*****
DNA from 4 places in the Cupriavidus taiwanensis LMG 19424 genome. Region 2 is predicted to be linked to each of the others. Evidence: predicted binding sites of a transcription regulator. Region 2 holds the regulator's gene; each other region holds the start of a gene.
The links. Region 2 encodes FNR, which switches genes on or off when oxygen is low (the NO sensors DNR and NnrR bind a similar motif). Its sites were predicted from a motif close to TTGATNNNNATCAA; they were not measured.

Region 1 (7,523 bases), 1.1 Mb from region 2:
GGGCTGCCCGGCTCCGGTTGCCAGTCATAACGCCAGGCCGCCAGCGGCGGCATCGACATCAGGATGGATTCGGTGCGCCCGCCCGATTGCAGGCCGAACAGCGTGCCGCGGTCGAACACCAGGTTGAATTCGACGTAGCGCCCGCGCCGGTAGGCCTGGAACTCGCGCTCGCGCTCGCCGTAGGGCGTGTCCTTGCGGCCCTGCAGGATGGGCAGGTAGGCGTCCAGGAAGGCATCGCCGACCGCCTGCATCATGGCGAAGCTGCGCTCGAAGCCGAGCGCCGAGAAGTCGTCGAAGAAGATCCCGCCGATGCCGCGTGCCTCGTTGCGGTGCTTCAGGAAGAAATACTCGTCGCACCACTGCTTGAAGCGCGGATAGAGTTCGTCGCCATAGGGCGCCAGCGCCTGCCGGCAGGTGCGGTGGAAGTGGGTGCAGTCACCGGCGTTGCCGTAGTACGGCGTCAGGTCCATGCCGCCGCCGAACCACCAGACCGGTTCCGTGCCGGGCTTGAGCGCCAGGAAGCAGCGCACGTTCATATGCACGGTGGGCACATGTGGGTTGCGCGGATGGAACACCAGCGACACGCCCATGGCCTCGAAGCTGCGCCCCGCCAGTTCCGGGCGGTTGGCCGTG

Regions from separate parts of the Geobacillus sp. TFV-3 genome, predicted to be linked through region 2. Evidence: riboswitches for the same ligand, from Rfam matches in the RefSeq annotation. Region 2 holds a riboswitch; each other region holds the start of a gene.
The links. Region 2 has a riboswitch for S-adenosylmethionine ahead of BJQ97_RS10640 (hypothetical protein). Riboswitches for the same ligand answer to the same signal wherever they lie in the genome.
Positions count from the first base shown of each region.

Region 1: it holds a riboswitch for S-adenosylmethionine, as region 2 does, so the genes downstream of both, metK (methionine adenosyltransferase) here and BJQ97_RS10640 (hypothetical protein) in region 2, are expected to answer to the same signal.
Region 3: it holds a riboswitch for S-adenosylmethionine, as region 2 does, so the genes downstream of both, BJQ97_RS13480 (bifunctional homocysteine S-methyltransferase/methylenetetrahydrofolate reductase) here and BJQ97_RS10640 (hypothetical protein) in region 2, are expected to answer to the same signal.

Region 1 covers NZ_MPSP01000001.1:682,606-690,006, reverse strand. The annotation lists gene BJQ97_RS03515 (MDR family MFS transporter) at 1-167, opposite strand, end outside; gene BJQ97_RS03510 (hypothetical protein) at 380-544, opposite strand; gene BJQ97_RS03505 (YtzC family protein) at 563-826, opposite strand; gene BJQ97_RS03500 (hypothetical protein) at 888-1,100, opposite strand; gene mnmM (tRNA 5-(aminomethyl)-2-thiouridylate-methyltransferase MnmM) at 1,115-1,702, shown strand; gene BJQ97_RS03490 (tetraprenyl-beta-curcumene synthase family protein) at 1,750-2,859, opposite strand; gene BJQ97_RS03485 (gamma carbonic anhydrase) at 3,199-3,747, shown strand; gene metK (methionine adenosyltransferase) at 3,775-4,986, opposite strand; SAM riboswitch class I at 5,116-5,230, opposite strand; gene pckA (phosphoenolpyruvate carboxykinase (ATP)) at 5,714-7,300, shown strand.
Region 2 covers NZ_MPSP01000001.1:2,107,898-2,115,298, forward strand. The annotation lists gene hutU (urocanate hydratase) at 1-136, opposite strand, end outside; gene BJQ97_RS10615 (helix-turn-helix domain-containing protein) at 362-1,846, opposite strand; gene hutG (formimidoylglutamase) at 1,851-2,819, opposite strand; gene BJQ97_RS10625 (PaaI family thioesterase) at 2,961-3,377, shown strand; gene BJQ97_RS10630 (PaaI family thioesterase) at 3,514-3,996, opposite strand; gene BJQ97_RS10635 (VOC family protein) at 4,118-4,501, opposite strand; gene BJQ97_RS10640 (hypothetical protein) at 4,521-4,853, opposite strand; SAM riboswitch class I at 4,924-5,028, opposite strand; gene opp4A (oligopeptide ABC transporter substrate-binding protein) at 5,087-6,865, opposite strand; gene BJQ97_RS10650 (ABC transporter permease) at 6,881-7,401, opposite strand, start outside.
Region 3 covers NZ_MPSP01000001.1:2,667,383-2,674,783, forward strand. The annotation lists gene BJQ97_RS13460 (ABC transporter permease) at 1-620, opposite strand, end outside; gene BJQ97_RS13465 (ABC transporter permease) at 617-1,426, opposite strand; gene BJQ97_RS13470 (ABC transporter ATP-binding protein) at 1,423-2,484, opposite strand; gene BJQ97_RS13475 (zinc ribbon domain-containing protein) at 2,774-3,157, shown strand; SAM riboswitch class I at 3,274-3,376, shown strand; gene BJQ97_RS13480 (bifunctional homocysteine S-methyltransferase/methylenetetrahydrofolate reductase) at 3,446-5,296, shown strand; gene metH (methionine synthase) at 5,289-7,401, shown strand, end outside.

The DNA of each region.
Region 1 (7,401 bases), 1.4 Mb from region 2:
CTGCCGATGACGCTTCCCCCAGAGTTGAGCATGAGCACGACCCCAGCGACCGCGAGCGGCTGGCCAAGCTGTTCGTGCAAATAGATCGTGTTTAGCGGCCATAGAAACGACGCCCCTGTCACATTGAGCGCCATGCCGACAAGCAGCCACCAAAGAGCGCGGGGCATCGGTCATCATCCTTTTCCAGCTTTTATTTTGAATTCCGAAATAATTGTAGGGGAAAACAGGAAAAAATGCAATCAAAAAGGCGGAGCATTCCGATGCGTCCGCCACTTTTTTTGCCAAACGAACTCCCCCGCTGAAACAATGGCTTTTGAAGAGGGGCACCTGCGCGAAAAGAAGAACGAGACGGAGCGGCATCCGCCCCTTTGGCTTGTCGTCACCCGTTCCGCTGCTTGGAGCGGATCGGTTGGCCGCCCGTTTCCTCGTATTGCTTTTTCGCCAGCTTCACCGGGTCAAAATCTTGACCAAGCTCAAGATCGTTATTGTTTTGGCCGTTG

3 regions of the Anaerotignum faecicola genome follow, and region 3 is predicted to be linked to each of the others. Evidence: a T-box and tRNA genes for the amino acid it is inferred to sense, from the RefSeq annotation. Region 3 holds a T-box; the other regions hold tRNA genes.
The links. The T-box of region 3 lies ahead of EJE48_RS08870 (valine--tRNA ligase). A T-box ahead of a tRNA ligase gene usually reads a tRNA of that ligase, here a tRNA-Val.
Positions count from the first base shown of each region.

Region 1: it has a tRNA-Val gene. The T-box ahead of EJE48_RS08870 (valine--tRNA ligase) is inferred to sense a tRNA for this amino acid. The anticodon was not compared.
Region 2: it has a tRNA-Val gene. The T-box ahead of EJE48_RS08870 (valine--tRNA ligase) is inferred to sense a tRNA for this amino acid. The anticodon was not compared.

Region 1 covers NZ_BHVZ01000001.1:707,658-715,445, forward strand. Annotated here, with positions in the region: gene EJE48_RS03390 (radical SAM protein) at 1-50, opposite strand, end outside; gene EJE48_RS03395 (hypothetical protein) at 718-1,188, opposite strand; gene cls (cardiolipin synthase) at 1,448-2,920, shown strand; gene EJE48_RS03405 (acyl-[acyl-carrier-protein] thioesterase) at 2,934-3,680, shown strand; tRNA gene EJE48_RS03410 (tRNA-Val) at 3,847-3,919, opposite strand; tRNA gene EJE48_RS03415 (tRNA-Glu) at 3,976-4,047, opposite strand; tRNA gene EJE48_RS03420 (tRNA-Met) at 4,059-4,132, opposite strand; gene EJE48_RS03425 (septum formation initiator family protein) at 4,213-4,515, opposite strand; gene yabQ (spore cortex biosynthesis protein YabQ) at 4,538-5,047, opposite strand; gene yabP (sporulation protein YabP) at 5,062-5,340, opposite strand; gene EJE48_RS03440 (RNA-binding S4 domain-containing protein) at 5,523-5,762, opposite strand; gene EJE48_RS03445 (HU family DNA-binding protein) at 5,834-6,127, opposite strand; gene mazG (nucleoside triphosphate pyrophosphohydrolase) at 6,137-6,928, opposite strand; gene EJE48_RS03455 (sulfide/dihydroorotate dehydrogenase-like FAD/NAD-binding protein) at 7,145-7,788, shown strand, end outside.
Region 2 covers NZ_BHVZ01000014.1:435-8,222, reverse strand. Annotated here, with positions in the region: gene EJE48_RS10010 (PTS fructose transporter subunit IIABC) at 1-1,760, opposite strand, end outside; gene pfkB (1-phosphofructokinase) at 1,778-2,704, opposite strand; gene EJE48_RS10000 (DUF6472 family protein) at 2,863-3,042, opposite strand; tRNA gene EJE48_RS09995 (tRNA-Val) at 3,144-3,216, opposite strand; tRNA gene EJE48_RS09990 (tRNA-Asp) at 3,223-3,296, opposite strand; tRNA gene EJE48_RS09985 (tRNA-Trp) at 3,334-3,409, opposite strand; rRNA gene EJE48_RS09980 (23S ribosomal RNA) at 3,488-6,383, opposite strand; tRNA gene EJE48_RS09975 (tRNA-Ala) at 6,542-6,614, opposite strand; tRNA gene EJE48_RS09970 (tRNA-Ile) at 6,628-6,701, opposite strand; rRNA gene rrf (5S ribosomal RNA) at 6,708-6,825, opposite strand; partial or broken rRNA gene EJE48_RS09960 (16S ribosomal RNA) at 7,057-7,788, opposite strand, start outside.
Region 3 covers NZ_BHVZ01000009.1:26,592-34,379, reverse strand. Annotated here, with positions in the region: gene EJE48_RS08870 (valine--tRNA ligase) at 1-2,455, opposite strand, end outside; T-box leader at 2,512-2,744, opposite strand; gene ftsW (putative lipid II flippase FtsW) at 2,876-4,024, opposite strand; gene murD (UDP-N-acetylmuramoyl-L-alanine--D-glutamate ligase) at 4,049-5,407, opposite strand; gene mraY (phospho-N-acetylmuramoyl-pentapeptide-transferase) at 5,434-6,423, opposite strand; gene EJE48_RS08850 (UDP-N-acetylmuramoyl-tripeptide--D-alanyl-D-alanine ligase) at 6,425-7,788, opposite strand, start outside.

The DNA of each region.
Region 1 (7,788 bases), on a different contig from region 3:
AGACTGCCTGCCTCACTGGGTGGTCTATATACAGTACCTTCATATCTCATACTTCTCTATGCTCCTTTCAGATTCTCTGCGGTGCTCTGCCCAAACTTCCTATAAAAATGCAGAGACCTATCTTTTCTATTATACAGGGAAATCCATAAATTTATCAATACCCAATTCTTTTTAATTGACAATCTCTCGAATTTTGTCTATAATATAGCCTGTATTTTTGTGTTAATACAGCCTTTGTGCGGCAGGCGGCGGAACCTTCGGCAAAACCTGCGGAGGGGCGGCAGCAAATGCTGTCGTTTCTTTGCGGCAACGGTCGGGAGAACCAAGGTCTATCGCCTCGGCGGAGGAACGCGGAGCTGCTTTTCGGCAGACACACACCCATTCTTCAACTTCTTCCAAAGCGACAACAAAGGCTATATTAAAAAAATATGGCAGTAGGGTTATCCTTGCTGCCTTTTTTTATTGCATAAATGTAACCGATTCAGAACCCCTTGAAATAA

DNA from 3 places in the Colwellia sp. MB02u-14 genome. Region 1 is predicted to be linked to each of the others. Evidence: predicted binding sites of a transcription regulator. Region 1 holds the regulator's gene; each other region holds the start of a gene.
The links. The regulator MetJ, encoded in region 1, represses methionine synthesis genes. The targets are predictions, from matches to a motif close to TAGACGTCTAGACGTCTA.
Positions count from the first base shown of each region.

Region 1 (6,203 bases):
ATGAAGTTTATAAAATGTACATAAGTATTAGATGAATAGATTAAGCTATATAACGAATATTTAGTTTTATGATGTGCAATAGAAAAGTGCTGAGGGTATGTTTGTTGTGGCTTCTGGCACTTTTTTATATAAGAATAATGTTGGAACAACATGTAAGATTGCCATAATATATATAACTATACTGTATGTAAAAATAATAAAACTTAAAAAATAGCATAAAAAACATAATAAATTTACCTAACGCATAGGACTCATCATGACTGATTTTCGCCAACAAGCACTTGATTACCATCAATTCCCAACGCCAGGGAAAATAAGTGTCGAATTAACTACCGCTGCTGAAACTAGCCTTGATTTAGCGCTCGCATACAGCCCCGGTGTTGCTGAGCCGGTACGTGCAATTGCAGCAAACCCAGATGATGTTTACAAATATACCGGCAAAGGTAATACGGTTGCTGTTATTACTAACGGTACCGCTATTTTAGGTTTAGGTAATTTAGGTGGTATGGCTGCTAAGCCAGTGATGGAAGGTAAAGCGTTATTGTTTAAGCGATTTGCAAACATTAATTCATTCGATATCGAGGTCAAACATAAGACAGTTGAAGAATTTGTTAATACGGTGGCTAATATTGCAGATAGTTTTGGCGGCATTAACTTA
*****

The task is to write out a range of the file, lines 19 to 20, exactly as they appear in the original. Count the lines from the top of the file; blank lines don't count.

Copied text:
Region 1: it has a tRNA-Val gene. The T-box ahead of EJE48_RS08870 (valine--tRNA ligase) is inferred to sense a tRNA for this amino acid. The anticodon was not compared.
Region 2: it has a tRNA-Val gene. The T-box ahead of EJE48_RS08870 (valine--tRNA ligase) is inferred to sense a tRNA for this amino acid. The anticodon was not compared.